• Pontiac borders Ontario, enabling a Quebec-Ontario partnership in economic development energy production and the fight against climate change

Let’s use the most trending catch phrase in the world today to convince the people that a 400,000tonne mega garbage incinerator is here to fight climate change. A 2021-22 study from Europe shows dioxins far exceeding acceptable limits found in chicken eggs of farms surrounding incinerators. “If these eggs were intended for the commercial market they should have been withdrawn.” Same results for pine needles, vegetation and mosses. So, there you go Pontiac farmers, how’s about a bit of dioxins sprinkled over your chickens and gardens? Would this be considered ok as long as it’s fighting climate change?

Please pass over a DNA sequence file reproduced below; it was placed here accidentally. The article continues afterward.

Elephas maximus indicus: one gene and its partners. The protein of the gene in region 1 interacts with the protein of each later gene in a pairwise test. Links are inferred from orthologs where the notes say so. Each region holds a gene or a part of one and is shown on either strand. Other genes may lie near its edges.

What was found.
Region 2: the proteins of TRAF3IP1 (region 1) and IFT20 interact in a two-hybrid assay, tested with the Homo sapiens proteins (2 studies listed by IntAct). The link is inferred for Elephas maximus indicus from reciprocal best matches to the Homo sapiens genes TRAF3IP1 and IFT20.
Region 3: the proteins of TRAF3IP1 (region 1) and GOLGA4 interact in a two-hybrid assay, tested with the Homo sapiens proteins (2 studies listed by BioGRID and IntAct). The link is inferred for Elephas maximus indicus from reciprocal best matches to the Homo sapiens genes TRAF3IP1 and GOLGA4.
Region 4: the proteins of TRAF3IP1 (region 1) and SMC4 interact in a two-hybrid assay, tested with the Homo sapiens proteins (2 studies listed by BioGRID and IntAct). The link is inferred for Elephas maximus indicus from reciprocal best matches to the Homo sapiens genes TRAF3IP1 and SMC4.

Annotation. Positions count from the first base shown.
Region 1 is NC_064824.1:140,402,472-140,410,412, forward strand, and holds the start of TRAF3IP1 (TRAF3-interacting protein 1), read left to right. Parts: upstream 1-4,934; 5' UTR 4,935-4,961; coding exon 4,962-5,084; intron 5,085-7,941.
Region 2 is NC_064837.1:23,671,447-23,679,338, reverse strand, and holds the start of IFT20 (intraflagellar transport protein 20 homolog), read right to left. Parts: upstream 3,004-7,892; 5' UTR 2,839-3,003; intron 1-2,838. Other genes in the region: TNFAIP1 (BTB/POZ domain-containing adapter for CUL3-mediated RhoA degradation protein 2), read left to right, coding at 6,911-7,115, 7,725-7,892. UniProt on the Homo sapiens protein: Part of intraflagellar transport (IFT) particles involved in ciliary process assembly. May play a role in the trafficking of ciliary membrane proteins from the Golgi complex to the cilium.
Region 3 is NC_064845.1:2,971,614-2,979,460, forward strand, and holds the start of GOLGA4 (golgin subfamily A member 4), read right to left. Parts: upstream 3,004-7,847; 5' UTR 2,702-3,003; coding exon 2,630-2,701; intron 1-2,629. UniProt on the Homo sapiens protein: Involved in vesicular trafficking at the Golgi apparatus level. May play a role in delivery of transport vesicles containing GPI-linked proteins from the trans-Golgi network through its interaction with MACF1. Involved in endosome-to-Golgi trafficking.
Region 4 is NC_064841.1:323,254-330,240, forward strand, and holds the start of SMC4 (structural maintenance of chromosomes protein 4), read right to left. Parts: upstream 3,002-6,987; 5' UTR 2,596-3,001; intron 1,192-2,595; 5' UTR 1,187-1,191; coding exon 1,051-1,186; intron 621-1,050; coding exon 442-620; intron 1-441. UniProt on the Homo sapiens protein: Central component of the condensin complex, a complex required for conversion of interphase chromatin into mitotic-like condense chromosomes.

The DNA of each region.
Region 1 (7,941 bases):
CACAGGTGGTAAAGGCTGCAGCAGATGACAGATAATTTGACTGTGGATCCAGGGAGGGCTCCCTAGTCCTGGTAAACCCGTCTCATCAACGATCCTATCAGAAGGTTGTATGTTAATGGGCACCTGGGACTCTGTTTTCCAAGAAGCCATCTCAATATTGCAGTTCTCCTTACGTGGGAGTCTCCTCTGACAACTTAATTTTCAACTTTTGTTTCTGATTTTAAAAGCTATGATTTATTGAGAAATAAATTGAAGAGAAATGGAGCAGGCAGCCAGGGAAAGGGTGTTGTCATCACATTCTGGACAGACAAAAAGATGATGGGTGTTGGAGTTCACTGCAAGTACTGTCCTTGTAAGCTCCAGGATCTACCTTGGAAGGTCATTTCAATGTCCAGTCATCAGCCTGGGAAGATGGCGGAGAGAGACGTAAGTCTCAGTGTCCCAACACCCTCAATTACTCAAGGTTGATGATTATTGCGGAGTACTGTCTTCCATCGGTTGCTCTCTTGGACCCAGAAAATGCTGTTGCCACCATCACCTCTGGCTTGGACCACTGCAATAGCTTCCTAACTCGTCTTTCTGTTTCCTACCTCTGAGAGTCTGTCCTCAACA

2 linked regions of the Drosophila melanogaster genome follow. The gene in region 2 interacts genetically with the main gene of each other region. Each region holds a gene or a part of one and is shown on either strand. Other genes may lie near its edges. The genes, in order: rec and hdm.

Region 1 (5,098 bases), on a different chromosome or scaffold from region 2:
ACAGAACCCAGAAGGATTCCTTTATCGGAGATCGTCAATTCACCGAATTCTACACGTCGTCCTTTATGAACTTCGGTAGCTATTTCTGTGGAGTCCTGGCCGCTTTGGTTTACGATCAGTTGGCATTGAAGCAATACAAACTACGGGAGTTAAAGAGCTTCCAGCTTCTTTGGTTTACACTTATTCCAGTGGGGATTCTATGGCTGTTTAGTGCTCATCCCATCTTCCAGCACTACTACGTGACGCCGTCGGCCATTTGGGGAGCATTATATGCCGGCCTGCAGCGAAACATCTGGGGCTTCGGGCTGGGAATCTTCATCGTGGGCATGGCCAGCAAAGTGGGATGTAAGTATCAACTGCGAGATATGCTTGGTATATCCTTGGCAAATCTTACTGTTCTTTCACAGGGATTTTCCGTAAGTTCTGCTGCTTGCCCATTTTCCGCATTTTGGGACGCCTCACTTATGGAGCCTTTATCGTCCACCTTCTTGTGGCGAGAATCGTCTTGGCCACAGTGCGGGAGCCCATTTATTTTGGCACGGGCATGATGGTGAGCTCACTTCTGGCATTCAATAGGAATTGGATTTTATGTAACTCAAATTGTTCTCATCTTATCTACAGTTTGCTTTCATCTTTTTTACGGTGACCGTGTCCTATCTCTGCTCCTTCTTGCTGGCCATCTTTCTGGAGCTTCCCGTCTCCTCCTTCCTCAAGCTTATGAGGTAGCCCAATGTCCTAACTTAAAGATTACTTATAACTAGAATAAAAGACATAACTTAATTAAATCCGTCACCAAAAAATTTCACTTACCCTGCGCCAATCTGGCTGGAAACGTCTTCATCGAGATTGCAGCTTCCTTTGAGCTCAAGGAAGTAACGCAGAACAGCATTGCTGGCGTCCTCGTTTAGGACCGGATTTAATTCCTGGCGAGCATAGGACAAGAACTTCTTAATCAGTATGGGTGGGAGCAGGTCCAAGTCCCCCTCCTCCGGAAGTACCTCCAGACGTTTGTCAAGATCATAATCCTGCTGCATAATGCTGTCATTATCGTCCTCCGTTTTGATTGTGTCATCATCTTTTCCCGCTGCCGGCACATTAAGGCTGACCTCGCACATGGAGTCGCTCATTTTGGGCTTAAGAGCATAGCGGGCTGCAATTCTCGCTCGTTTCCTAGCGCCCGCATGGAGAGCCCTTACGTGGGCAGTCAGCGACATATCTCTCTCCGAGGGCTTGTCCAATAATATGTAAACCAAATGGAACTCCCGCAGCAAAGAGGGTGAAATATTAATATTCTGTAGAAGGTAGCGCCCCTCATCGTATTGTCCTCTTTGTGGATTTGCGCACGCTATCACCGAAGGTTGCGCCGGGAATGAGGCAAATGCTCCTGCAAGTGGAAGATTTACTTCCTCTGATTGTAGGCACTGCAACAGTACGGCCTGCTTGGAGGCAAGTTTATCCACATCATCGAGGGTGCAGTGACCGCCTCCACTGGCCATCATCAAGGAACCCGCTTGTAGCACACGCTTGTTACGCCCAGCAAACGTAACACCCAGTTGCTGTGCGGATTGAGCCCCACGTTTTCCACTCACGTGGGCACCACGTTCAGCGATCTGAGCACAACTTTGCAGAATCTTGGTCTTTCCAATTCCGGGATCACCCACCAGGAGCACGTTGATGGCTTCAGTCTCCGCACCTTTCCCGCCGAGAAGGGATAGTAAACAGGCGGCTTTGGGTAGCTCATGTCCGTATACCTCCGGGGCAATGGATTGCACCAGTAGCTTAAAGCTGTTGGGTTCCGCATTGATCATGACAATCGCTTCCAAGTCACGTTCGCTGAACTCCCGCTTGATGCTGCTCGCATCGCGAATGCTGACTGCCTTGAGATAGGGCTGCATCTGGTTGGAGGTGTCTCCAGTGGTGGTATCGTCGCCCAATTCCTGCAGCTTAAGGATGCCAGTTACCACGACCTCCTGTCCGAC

There are many more statements made in this presentation that I could continue to write a book on but for the sake of brevity I will stop here. I want to sum it up like this; Words matter! This EFW proposal seems to say all the right stuff but, really, it’s an example of the word trickery epidemic found in our culture today. We need to be able to read between the lines, recognize generalizations, require evidence, ask questions, and understand the binary argument when you start to get that feeling of being backed into a corner.

Christine Anderson is a resident of Thorne and a member of Friends of the Pontiac, a citizens’ advocacy group opposed to the proposal to locate a garbage incinerator in the Pontiac.